Guidelines from the UK’s financial watchdog allowing medical cannabis companies to list on the London Stock Exchange have been welcomed by those in the sector.
The Financial Conduct Authority (FCA) issued new guidelines on Friday 18 September, clearing medical cannabis companies to list on the London Stock Exchange.
However those that sell cannabis for recreational use will still be banned, even in countries where it is legal, due to the Proceeds of Crime Act (PoCA).
In a statement, the FCA said it was setting out its approach in response to queries from cannabis-related companies and that the guidance was pending following consultation.
“The legal position of purely UK-based medicinal cannabis companies and cannabis oil companies is clear. UK-based medicinal cannabis companies can be admitted to the Official List, if the company has the appropriate Home Office licences for their activities where they are required,” the FCA said.
“Overseas-licensed medicinal cannabis companies and cannabis oil companies are in a different position. These companies may be admitted to the Official List, provided we are satisfied PoCA does not apply and they otherwise satisfy the criteria for listing. Before they are admitted, we will carry out a review of their case where they will need to satisfy us as to the PoCA risk.”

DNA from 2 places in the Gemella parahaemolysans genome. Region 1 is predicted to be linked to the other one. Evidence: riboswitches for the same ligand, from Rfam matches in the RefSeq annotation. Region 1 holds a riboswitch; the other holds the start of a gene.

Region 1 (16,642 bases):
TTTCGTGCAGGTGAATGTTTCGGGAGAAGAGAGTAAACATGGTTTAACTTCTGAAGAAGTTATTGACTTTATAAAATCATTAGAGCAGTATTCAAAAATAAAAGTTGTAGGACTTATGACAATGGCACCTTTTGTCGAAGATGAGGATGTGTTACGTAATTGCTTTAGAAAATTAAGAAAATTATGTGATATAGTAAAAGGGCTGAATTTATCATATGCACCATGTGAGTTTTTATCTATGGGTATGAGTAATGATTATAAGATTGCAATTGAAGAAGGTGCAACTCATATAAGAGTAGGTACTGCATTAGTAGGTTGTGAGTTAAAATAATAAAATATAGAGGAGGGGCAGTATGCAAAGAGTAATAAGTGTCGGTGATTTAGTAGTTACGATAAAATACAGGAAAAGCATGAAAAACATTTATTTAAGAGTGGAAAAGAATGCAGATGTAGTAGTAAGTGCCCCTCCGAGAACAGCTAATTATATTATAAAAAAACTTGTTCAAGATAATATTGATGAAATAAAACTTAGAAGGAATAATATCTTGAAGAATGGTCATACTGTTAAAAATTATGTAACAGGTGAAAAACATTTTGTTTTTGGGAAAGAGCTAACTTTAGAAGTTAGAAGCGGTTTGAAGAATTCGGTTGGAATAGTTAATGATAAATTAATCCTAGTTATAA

This decision has been welcomed by those in the sector, who described it as ‘long overdue’ and said it should be seen as a big ‘step forward’ for the industry.
“This announcement from The Financial Conduct Authority has long been awaited by the European cannabis industry,” Stephen Murphy, managing director of global cannabis market intelligence firm, Prohibition Partners told Cannabis Health.
“The promise of a London listing has been extremely attractive to cannabis companies for some years and despite previous efforts has failed to materialise in a senior listing for some time.
“The guidance provided by The FCA should be seen as a very positive step forward and demonstrates a willingness by the FCA to engage with cannabis companies who are dedicated to the medical side of the market.
“This will unlock capital that has been badly needed to open up great access to patients across Europe and further legitimise the cannabis industry in Europe.”
It is hoped that the move will bring vital investment into the sector and ultimately increase access for patients.
Steve Moore, of the Centre for Medical Cannabis, added: “We welcome this clarification and the upcoming consultation.
“It’s a long overdue recognition that medicinal cannabis is a distinct category and will hopefully unleash new much needed investment into the sector.”
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